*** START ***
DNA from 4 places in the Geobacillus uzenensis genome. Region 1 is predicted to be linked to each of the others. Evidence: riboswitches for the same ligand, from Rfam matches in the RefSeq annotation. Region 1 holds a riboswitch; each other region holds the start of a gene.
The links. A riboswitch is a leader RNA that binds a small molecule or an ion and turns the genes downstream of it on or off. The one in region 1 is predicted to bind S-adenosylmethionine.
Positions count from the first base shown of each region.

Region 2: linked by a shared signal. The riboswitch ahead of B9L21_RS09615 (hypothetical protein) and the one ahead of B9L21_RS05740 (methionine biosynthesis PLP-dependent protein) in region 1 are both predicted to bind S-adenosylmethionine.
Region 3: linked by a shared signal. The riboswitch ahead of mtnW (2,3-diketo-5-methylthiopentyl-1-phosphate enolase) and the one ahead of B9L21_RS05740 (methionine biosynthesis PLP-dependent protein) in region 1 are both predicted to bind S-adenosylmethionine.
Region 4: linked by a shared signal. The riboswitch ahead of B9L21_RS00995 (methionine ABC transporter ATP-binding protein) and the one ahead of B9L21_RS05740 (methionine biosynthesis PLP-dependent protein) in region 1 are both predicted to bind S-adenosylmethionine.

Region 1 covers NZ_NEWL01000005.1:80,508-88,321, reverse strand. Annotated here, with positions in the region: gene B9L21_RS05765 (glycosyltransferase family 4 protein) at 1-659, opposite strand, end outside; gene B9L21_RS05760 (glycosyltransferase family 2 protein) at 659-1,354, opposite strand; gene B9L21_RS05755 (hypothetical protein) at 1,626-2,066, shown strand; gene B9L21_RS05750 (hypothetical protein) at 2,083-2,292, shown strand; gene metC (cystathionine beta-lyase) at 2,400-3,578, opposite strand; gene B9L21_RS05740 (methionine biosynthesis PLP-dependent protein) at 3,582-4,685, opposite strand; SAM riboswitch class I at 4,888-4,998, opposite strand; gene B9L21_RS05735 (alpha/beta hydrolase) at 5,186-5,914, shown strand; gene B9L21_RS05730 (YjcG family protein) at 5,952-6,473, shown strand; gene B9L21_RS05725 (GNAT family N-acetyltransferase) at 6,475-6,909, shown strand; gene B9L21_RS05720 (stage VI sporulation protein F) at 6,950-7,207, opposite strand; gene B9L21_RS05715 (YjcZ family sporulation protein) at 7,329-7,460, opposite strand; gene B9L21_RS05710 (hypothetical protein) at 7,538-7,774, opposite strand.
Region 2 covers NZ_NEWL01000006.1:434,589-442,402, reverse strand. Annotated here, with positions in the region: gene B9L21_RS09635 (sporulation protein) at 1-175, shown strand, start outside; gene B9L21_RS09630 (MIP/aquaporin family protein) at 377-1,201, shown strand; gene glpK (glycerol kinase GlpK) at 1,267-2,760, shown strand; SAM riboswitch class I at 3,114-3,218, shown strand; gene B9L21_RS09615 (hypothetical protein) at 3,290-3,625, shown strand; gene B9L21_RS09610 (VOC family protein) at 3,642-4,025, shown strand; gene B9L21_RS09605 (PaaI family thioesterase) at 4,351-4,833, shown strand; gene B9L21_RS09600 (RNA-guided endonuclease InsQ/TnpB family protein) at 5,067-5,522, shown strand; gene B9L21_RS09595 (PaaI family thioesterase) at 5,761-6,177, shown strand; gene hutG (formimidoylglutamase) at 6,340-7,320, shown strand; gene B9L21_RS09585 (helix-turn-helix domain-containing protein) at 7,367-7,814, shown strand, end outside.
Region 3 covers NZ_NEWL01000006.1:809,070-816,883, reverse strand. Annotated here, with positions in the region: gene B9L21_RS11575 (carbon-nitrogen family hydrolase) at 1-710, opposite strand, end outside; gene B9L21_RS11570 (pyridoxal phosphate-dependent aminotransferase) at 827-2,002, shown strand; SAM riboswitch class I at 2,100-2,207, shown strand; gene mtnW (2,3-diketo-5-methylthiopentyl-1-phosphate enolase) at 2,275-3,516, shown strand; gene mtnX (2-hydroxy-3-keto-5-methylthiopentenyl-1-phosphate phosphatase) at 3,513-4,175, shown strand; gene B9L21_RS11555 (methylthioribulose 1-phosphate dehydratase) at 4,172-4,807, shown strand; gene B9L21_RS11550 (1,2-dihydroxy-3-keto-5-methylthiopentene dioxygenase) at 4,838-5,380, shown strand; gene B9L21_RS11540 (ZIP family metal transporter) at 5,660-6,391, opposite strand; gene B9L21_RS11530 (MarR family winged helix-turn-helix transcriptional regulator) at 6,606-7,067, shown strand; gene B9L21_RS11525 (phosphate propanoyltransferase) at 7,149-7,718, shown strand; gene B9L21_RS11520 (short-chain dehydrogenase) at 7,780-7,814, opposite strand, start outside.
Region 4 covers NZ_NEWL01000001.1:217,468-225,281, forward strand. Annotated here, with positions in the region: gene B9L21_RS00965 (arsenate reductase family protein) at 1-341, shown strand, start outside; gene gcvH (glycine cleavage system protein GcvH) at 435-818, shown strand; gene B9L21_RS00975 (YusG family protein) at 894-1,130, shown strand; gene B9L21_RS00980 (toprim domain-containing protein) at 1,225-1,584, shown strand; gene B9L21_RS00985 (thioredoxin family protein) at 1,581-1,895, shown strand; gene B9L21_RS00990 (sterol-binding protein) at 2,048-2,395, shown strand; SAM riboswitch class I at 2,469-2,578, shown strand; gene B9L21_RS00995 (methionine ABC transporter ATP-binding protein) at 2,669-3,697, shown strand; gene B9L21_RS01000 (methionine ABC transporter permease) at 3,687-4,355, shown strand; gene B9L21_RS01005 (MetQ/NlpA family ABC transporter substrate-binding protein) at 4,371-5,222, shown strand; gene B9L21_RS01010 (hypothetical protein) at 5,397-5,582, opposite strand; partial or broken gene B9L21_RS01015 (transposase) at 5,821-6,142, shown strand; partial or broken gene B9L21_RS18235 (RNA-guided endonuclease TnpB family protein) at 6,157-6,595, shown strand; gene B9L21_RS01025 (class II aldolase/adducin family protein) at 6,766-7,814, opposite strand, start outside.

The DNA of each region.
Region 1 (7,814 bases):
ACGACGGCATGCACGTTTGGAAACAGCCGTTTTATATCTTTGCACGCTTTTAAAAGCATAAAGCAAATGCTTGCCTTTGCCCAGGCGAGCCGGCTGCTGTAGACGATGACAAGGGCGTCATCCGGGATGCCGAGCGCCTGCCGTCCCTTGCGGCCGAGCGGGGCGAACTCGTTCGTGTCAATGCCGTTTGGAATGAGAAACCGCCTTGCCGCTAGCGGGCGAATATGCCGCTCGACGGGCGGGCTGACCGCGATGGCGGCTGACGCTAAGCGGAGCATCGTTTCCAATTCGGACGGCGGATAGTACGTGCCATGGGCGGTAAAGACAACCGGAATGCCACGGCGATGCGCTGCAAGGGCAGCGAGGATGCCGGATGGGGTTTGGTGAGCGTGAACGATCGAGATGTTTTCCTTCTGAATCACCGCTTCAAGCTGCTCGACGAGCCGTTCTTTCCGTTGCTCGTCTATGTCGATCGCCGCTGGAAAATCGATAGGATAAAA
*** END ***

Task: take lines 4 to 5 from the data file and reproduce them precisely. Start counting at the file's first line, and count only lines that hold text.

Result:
Region 2: linked by a shared signal. The riboswitch ahead of B9L21_RS09615 (hypothetical protein) and the one ahead of B9L21_RS05740 (methionine biosynthesis PLP-dependent protein) in region 1 are both predicted to bind S-adenosylmethionine.
Region 3: linked by a shared signal. The riboswitch ahead of mtnW (2,3-diketo-5-methylthiopentyl-1-phosphate enolase) and the one ahead of B9L21_RS05740 (methionine biosynthesis PLP-dependent protein) in region 1 are both predicted to bind S-adenosylmethionine.